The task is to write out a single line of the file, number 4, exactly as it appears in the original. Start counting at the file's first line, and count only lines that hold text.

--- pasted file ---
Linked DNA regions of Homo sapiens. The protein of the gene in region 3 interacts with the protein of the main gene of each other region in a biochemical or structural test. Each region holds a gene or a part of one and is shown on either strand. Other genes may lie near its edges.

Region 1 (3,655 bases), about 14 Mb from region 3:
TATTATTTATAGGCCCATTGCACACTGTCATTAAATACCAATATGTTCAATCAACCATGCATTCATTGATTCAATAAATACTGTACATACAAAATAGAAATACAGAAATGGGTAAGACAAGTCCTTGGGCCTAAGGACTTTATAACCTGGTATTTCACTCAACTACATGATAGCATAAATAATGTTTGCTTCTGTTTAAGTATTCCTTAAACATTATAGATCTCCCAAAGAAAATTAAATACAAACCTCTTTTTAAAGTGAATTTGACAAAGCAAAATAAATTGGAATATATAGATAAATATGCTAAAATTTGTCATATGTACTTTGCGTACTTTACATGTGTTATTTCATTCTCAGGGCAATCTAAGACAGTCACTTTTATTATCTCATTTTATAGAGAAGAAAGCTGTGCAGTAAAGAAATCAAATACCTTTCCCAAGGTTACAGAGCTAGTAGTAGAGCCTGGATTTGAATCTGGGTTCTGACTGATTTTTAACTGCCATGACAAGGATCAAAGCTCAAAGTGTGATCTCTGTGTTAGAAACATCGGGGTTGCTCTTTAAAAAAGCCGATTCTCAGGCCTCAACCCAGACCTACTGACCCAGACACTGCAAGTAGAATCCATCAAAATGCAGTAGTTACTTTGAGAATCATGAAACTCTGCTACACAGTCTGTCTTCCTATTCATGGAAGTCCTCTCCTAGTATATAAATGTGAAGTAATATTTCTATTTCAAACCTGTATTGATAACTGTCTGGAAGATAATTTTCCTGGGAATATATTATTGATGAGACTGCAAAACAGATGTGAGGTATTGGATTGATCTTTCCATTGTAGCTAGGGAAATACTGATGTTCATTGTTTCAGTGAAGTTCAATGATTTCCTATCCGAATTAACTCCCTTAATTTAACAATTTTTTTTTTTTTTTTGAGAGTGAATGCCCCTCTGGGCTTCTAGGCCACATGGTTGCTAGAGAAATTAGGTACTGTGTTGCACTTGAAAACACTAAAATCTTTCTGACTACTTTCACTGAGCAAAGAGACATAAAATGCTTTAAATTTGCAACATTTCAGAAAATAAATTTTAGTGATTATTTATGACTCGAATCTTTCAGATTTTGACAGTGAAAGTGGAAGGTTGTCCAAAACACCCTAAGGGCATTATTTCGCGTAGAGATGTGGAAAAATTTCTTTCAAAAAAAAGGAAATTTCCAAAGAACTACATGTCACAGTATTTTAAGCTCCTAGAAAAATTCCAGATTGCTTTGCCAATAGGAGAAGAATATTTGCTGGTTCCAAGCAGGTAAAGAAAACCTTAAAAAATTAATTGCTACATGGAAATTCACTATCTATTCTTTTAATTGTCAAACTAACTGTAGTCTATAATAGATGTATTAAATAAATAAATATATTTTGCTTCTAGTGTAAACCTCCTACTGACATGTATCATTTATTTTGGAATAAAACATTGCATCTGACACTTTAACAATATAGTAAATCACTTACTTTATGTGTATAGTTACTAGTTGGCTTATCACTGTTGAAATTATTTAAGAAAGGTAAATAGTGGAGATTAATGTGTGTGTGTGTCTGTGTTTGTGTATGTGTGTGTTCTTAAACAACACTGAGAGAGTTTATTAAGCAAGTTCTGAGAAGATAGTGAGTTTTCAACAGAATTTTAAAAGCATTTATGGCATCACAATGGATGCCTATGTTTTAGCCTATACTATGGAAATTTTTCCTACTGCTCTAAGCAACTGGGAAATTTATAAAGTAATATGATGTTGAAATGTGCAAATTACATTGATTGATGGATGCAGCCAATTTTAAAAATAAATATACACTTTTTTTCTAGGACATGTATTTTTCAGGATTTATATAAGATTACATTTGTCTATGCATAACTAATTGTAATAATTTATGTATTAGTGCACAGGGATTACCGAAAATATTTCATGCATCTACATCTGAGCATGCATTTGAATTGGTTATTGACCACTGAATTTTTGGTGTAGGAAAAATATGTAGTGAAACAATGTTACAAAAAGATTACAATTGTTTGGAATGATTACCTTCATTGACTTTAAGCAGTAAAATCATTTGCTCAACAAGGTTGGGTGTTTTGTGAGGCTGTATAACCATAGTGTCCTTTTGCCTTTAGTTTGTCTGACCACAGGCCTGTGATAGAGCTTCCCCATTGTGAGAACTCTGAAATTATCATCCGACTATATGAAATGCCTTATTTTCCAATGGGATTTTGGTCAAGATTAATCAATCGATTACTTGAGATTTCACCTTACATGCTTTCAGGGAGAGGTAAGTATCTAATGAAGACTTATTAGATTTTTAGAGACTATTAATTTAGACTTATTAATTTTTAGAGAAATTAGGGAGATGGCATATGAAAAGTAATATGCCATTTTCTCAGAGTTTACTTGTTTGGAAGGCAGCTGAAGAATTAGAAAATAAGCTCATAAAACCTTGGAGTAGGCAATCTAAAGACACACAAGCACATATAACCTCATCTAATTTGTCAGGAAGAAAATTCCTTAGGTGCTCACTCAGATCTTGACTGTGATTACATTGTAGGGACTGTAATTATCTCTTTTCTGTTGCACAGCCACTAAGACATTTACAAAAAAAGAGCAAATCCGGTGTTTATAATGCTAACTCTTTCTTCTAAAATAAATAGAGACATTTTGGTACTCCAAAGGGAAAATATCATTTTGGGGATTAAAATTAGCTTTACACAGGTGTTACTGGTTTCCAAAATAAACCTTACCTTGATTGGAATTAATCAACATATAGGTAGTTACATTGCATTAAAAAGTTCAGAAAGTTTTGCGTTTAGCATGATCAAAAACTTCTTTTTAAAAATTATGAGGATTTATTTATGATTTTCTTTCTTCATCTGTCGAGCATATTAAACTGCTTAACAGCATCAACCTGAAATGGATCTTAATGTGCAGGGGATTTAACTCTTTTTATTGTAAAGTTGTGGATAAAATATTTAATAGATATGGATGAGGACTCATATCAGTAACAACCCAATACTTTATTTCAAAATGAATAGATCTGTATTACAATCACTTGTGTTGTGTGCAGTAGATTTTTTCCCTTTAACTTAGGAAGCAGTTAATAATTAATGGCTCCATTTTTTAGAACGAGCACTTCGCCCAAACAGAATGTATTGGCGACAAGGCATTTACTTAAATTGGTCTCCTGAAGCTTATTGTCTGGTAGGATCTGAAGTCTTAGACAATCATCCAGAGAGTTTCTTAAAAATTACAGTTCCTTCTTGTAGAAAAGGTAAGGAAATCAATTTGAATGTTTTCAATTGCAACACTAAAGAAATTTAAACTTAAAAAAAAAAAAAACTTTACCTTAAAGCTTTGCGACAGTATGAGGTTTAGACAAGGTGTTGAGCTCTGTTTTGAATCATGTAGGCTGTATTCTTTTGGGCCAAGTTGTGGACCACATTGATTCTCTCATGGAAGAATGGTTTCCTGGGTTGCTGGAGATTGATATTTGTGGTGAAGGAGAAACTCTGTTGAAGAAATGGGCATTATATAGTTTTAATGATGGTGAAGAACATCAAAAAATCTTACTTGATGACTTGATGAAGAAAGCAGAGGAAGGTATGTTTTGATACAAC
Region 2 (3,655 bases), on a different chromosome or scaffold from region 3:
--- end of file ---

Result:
Region 2 (3,655 bases), on a different chromosome or scaffold from region 3: